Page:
Fiat Chrysler and Peugeot owner PSA’s vow not to shut down factories if they merge is probably to come under heavy strain as the combined group would have spare production ability of almost six million vehicles in a slowing automobile market.
The companies last week revealed strategies to create a $50 billion group that would compete with Hyundai, General Motors, Ford and Honda to become the world’s No.4 automaker, based on their combined 8.7 million vehicles sold in 2018.
The new car and truck making giant would have a possible manufacturing capacity of 14 million vehicles, forecasters LMC Automotive informed Reuters. But the industry has entered a slump and the European small car market in particular – where both PSA and Fiat Chrysler (FCA) are largely exposed – is under pressure.
“The utilization rate would be low at 58%, which would leave the group with nearly six million units of spare capacity worldwide,” LMC Automotive stated. “Europe is likely to bear the brunt of any potential plant closures.”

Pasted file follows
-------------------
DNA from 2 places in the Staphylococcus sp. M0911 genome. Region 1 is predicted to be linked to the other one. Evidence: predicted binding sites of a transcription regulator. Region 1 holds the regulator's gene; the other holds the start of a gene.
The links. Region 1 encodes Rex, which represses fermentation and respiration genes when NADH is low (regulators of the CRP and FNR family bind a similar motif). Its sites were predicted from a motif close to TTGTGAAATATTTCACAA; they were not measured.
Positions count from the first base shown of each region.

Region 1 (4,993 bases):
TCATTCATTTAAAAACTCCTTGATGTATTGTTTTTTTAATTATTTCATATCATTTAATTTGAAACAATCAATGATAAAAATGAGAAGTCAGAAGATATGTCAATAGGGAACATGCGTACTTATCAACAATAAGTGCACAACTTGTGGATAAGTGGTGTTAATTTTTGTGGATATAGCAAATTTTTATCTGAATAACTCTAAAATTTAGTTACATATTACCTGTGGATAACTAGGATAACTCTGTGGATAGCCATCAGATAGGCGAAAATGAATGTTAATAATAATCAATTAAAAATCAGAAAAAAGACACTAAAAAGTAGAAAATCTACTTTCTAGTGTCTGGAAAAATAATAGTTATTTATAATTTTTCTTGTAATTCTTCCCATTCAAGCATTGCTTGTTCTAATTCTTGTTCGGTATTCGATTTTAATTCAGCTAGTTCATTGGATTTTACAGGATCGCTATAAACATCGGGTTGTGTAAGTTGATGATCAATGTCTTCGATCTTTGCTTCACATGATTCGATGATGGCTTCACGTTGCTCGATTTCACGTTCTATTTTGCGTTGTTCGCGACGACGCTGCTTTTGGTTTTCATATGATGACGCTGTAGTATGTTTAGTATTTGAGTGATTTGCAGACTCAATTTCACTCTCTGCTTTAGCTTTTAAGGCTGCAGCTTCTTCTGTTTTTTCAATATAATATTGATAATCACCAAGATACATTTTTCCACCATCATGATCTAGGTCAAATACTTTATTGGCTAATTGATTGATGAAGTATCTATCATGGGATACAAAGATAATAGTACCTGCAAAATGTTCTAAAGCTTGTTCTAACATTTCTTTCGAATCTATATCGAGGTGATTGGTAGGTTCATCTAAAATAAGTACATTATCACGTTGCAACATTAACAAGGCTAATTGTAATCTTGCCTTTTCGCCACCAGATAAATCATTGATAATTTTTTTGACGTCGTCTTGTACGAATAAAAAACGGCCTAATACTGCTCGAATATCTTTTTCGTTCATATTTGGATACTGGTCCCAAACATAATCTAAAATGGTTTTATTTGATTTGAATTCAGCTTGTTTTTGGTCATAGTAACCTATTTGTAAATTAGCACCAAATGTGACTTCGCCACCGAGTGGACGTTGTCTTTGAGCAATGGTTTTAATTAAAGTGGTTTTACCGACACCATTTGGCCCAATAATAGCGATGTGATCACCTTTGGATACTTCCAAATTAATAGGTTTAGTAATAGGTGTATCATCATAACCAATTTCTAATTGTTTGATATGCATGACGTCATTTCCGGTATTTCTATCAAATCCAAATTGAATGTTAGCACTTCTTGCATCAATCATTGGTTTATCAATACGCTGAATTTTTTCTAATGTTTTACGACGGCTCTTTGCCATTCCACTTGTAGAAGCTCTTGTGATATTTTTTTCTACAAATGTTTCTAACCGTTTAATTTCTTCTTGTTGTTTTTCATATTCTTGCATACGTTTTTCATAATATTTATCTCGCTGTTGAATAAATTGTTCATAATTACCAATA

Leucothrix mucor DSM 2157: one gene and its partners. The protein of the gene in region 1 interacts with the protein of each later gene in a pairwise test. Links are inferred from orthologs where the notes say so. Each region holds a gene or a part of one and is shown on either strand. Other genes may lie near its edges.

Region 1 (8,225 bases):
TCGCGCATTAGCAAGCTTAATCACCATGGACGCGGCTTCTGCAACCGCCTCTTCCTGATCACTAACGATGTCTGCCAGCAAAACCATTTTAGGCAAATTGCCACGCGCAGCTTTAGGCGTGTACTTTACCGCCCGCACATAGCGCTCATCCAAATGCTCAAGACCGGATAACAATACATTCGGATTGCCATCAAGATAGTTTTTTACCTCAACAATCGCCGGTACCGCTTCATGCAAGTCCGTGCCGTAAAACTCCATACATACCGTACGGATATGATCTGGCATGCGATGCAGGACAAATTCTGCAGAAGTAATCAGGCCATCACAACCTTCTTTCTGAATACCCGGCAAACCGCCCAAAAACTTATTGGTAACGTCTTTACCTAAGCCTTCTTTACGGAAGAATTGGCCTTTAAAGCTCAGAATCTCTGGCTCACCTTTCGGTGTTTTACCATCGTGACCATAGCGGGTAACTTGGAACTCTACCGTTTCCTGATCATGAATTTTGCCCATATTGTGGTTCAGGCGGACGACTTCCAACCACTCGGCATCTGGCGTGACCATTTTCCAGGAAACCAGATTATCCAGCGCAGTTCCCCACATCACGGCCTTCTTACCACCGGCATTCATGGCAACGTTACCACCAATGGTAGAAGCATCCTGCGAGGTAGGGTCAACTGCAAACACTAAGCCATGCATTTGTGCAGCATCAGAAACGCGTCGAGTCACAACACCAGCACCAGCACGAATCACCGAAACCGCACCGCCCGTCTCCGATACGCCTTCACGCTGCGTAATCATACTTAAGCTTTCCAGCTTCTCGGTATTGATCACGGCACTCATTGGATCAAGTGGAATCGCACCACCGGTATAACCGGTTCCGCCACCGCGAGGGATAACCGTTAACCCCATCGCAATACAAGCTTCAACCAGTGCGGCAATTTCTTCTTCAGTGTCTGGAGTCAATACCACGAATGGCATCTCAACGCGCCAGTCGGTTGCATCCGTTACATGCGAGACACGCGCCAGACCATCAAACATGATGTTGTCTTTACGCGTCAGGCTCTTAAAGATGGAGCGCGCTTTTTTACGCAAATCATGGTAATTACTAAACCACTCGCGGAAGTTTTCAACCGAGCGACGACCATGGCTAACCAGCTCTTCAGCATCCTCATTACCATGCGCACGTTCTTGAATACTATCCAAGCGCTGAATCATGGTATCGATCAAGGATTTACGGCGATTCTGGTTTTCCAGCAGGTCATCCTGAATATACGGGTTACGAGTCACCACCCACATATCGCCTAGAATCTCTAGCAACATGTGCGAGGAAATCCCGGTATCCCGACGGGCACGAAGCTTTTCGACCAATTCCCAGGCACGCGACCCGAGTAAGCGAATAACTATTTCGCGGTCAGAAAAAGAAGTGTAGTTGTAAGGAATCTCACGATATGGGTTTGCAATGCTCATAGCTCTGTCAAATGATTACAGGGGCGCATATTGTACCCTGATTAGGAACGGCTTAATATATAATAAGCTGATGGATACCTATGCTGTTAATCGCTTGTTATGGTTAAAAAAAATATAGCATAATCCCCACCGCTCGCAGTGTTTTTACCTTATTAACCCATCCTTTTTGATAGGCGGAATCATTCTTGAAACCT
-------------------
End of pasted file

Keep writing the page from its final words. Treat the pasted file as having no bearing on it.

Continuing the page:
Labor unions and politicians have already voiced issues about job losses, and both France-based PSA and Italian-American FCA have ruled out factory shutdowns in an attempt to quell fears.
But a deadline to complete 2021 and 2025 emissions goals in Europe adds pressure on FCA to adopt PSA’s more effective engines, calling into question some of FCA’s engine plants in Europe – mostly in Italy, along with those in Poland – in general.
“The focus will be Europe, where sub-scale product lines, powertrains and future EV (electric vehicle) investments could be combined,” Bernstein Research analyst Max Warburton, stated in a recent note.
A combined PSA-FCA is going to have a market share of 22% in Europe, September registration data from auto industry association ACEA reveals, leapfrogging Volkswagen which, with a market share of 20%, has been the largest automaker in Europe.